Infanta Mariana Victoria of Spain, Belle, c1725. Photo: Château de Versailles.
Today, we’re going to take a step back to the eighteenth century and the awkward tale of a royal marriage that didn’t happen. Now, about ten years ago, I was actually unceremoniously dumped two weeks before I was due to get married, which was pretty awful (although to be honest, I’d just met the future Monsieur Guillotine when it happened and was starting to think that maybe I’d rather be with him or at least someone much more like him and rather less like my unprepossessing fiancé so it was no great shakes really) but imagine having a big state marriage arranged for you, moving to your affianced’s country to be raised alongside him and THEN being dumped four years later and packed off home again. Ouch.
The heroine of our tale of WOE was born Mariana Victoria of Spain in Madrid on the 31st of March 1718 and was the eldest daughter and second child of Philip V of Spain and his second wife, Elisabeth Farnese. At the point of the little Infanta’s birth, the historically occasionally rocky relationship (punctuated by a series of dynastic matches) between Spain and its neighbour, France was relatively peaceable as both countries were being ruled by Bourbon cousin kings, one of whom was the grandson and the other, the great grandson of Louis XIV and Maria Theresa of Spain although this would soon go awry later in the same year when war broke out between Spain and a group of allies, which included France.
Infanta Mariana Victoria of Spain, Belle, c1725. Photo: Château de Versailles.
In fact, Mariana Victoria’s father, Philip had been born at Versailles back in 1683 and was the second son of Louis XIV’s ill fated only legitimate son and heir, the so called Grand Dauphin. However, when the Spanish throne fell vacant in 1700 after the death of Philip’s childless uncle, Charles II, the young prince (he was just seventeen at the time), who had been named in Charles’ will as his successor, was packed off to Spain to become King – after renouncing his rights and those of his descendants to the French throne. He then promptly married yet another cousin, the thirteen year old Maria Luisa of Savoy (the granddaughter of Minette, one of whose daughters had been married off to Charles II of Spain) and set about making his own dynasty.
When the war of 1718 (catchily called the War of the Quadruple Alliance, which sounds a bit Star Wars to me but what would I know?) ended in 1720, the usual round of treaties, land swapping and marriages began in order to show the world that everyone had made friends again and it was at this point that a match between the two year old Mariana and the ten year old King of France, her cousin Louis XV was mooted by his Regent, Philippe, Duc d’Orléans. At the same time, two of the Infanta’s elder brothers, Louis and Charles were betrothed to two of the Regent’s daughters, Élisabeth and Philippine, creating a trio of close unions that it was hoped would ensure peace between Spain and France for quite some time to come.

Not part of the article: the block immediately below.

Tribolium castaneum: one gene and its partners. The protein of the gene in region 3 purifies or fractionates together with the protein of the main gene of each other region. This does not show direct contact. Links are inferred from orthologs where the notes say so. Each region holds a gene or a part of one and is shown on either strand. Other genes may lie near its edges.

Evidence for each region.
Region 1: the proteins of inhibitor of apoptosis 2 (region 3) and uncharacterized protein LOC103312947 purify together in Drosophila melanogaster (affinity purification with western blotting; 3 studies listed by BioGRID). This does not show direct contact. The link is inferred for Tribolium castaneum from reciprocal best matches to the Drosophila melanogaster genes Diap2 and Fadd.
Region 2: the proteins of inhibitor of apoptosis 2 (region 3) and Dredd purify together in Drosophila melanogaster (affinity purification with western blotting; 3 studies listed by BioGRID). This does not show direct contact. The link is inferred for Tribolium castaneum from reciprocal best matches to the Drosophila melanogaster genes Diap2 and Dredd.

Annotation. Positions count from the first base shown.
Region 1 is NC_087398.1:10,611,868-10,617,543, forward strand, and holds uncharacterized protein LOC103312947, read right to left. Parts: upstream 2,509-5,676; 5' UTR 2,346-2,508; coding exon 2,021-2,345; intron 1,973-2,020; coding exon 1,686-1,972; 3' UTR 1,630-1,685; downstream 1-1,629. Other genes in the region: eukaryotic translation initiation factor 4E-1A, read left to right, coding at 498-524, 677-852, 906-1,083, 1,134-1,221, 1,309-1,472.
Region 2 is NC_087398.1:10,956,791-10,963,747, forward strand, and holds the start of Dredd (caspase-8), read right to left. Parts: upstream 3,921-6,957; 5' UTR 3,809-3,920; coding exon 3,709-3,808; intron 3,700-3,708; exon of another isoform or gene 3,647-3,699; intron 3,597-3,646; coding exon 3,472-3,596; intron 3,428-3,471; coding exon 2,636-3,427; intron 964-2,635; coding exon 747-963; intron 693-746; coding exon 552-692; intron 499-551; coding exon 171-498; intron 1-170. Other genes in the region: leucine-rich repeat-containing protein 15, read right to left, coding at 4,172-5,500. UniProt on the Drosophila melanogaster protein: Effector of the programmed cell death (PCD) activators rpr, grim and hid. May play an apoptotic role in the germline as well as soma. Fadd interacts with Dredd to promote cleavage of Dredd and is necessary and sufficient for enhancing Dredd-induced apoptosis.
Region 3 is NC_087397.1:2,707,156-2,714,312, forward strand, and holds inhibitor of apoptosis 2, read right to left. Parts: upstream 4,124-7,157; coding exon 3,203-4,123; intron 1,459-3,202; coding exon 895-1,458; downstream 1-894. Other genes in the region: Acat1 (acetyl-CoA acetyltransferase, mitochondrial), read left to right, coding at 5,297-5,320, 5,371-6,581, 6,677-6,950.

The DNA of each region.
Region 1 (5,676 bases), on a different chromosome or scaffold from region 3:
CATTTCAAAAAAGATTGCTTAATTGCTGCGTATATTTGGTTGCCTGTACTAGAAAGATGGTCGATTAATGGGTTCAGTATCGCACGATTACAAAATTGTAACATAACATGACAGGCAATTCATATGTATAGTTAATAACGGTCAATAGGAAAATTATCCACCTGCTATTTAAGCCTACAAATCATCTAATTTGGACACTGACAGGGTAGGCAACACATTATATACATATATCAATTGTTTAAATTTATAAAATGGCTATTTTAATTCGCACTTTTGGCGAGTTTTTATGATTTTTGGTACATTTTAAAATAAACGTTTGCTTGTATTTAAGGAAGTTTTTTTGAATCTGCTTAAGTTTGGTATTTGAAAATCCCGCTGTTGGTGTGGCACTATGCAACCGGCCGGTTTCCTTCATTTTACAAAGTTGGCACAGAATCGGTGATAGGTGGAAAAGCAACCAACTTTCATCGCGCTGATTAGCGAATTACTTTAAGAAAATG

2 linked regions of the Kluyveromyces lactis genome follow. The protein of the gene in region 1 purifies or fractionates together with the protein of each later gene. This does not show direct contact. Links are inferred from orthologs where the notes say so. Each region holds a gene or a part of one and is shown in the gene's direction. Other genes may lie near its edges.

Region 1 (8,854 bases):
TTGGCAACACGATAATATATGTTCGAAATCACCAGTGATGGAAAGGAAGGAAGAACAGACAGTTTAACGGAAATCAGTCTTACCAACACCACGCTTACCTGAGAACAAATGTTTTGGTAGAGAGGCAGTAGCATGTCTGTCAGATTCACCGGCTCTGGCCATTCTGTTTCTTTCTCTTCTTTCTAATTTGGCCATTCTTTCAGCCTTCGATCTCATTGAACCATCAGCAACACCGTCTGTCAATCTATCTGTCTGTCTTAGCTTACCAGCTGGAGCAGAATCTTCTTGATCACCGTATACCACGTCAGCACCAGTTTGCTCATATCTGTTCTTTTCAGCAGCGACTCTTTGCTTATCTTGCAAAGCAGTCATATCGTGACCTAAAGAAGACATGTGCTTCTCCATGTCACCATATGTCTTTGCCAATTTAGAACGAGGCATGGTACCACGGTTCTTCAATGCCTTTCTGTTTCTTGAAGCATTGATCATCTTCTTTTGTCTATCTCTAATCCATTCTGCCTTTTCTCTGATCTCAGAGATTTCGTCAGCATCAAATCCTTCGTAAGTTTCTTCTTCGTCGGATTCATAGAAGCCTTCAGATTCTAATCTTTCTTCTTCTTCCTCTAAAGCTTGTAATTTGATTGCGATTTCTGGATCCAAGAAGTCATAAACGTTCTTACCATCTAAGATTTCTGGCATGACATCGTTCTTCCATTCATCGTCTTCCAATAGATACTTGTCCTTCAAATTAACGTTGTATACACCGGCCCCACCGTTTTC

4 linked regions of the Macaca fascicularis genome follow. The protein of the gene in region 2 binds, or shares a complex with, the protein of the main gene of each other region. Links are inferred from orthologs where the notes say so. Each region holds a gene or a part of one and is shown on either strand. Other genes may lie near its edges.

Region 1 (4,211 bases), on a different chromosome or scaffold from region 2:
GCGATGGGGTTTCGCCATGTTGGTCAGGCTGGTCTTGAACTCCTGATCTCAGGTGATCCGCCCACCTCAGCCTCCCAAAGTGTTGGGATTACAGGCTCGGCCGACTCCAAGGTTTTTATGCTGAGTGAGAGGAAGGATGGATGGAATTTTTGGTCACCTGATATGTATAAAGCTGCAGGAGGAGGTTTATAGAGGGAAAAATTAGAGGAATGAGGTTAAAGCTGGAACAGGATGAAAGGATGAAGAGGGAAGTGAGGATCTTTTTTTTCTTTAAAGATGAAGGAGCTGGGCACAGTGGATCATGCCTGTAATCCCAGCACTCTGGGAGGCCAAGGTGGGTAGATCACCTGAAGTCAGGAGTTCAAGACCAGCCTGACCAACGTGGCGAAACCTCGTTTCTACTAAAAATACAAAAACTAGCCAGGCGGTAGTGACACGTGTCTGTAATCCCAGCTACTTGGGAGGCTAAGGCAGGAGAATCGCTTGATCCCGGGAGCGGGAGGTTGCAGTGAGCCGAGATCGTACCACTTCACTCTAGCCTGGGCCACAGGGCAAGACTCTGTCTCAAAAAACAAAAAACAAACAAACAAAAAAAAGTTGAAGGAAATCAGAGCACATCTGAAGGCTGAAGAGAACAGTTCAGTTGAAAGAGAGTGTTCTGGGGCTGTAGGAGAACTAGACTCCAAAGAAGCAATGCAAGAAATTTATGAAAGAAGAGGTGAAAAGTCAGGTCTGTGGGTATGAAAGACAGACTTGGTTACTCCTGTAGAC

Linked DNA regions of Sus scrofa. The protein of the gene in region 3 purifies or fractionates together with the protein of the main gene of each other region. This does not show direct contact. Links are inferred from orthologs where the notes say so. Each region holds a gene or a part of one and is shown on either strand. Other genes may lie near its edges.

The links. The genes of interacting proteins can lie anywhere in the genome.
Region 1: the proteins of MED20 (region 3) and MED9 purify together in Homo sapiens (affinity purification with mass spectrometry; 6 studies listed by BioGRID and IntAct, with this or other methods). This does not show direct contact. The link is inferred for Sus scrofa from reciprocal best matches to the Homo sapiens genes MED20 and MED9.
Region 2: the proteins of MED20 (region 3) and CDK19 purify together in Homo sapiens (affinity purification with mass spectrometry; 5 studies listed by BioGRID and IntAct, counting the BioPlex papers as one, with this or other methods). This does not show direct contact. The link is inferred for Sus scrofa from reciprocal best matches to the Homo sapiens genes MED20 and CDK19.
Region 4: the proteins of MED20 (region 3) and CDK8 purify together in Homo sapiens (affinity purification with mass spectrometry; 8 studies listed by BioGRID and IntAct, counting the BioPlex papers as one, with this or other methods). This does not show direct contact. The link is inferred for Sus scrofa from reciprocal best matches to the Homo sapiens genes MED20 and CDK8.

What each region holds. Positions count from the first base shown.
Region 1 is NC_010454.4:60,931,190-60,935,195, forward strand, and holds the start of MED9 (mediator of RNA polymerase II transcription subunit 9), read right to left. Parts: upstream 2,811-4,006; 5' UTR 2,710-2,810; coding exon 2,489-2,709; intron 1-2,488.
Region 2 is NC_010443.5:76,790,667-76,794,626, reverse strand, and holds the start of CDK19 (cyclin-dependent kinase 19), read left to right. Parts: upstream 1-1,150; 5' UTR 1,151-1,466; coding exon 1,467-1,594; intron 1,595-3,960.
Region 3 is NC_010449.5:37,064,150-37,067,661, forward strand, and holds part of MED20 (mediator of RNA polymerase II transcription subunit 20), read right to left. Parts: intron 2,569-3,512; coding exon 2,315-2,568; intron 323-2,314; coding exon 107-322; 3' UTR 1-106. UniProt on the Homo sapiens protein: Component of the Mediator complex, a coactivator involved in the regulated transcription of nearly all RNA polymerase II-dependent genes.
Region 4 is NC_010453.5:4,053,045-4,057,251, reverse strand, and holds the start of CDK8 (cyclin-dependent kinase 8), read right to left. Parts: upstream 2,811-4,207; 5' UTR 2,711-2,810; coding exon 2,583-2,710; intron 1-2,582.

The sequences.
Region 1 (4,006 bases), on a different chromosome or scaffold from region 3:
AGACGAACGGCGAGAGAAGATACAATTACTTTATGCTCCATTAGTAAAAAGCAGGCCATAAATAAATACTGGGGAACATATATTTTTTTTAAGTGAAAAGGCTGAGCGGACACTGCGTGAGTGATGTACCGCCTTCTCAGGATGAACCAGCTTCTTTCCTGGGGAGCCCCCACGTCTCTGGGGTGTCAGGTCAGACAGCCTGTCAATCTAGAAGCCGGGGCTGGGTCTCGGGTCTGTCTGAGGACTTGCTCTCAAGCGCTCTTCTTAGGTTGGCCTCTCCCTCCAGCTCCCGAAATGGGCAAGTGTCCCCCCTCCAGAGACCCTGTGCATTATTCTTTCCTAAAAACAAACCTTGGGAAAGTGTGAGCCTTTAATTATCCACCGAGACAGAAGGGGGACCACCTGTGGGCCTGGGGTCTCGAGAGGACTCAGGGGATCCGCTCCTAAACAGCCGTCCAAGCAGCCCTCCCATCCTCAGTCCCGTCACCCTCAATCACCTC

Infanta Mariana Victoria of Spain.
Of course, due to the bride to be’s tender years, the actual marriage itself couldn’t take place for several years and so it was decided that rather than letting her stay in Spain and then come to France as an adolescent (and some courtiers would no doubt still be able to recall stories of how out of place her great grandmother, Maria Theresa had been when she had first arrived at the French court to marry Louis XIV), she should travel to France straight away and be raised there alongside her future husband as a proper French princess and future Queen. On paper and during the protracted wedding arrangements it no doubt seemed like the perfect plan – the French, after all, had form for being very fussy about their imported princesses (even that alleged paragon Marie Antoinette did not initially pass muster when she first became Dauphine) and there had, of course, been a similar situation in the sixteenth century when Mary Queen of Scots had arrived as a child then been raised alongside her future husband, Francois II. Okay, that ended badly for pretty much everyone but the couple had been very happy before his premature death and so, it was hoped, would Louis and Mariana also be.
There was a ceremonial straight swap of Mariana for Élisabeth d’Orléans, who was destined to marry the eldest Spanish prince and become Queen of Spain in due course. After which, Mariana travelled on to Paris to take up residence in the Louvre under the care of Marie Anne de Bourbon, dowager Princesse de Conti, who was the daughter of Louis XIV and Louise de la Vallière and the absolute epitome of how a graceful, sophisticated and charming French princess ought to be. As might be expected, the Infanta’s fiancé, Louis XV was not at all impressed by his tiny, blonde bride-to-be, although his courtiers were much more enamoured and thought she was incredibly sweet as she followed him adoringly around the court like a little pet. But, as Nancy Mitford put it ‘boys of fifteen loathe sweet little girls and he felt humiliated at having such a small fiancée. He sulked whenever he saw her.’ Oh dear, bet you saw that coming.
Louis XV of France and Mariana Victoria of Spain, De Troy, c1725. Photo: Galleria Palatina (Palazzo Pitti), Florence.
However, despite Louis’ annoyance and the increasing misgivings of the Regent, who began to see that perhaps he had miscalculated somewhat, the betrothal continued, as did Mariana’s residence in France, where she was raised with all the pomp and fuss that was considered suitable for a future Queen. I love the portraits that were painted at this time of she and Louis together – like weird little snapshots of a very strange couple. Mariana, it has to be said, always looks pleased as punch to be posing beside her good looking elder cousin and if she had closer to him in age then I expect they would have made a most delightful couple and the whole history of Europe would have been changed forever.